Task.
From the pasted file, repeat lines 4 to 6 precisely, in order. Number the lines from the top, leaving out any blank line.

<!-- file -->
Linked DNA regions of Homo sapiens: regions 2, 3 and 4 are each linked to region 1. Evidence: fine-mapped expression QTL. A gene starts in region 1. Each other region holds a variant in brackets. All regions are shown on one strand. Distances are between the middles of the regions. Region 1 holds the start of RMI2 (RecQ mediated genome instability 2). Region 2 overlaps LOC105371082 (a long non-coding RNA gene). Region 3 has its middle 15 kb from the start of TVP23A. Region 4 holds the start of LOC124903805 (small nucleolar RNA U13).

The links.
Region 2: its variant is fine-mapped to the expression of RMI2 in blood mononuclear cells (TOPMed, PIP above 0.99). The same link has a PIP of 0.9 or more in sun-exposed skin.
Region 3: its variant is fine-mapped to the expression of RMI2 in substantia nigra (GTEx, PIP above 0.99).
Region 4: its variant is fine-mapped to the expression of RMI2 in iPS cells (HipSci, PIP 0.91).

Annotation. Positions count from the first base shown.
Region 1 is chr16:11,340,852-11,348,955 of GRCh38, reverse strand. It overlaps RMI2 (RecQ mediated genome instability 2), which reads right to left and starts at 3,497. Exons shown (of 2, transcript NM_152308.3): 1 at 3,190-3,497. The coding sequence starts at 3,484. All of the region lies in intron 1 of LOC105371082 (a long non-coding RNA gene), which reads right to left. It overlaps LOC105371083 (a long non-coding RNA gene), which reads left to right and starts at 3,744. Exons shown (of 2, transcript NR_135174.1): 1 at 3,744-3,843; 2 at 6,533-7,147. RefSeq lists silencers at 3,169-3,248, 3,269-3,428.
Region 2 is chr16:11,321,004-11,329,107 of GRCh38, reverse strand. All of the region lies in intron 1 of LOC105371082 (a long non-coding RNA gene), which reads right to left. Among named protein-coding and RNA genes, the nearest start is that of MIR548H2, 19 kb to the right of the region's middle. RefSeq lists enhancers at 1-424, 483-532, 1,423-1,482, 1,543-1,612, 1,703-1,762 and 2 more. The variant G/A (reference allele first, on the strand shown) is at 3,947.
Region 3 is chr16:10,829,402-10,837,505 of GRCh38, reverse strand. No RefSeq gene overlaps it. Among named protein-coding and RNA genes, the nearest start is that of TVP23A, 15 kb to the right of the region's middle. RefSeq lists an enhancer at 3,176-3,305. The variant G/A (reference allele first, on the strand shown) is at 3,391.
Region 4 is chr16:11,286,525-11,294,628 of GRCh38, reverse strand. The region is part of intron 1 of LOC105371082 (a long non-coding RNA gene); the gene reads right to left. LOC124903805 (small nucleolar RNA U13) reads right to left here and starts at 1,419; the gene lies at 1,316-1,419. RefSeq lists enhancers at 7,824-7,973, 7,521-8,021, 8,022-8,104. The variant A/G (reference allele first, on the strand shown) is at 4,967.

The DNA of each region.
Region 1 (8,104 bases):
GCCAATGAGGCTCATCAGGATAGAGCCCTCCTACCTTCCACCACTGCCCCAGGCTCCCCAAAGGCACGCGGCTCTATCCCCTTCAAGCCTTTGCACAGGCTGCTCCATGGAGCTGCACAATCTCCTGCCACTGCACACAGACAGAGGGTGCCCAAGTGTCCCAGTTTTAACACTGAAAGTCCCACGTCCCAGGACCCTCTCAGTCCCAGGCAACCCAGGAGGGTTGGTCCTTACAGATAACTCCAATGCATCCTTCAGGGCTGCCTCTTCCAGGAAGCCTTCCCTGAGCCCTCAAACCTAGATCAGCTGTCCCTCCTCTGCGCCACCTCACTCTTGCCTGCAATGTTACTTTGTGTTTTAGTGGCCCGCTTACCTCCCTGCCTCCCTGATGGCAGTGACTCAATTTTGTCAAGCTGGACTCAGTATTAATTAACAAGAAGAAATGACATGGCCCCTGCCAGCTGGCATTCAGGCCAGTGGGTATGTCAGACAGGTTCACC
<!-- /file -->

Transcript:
Region 3: its variant is fine-mapped to the expression of RMI2 in substantia nigra (GTEx, PIP above 0.99).
Region 4: its variant is fine-mapped to the expression of RMI2 in iPS cells (HipSci, PIP 0.91).

Annotation. Positions count from the first base shown.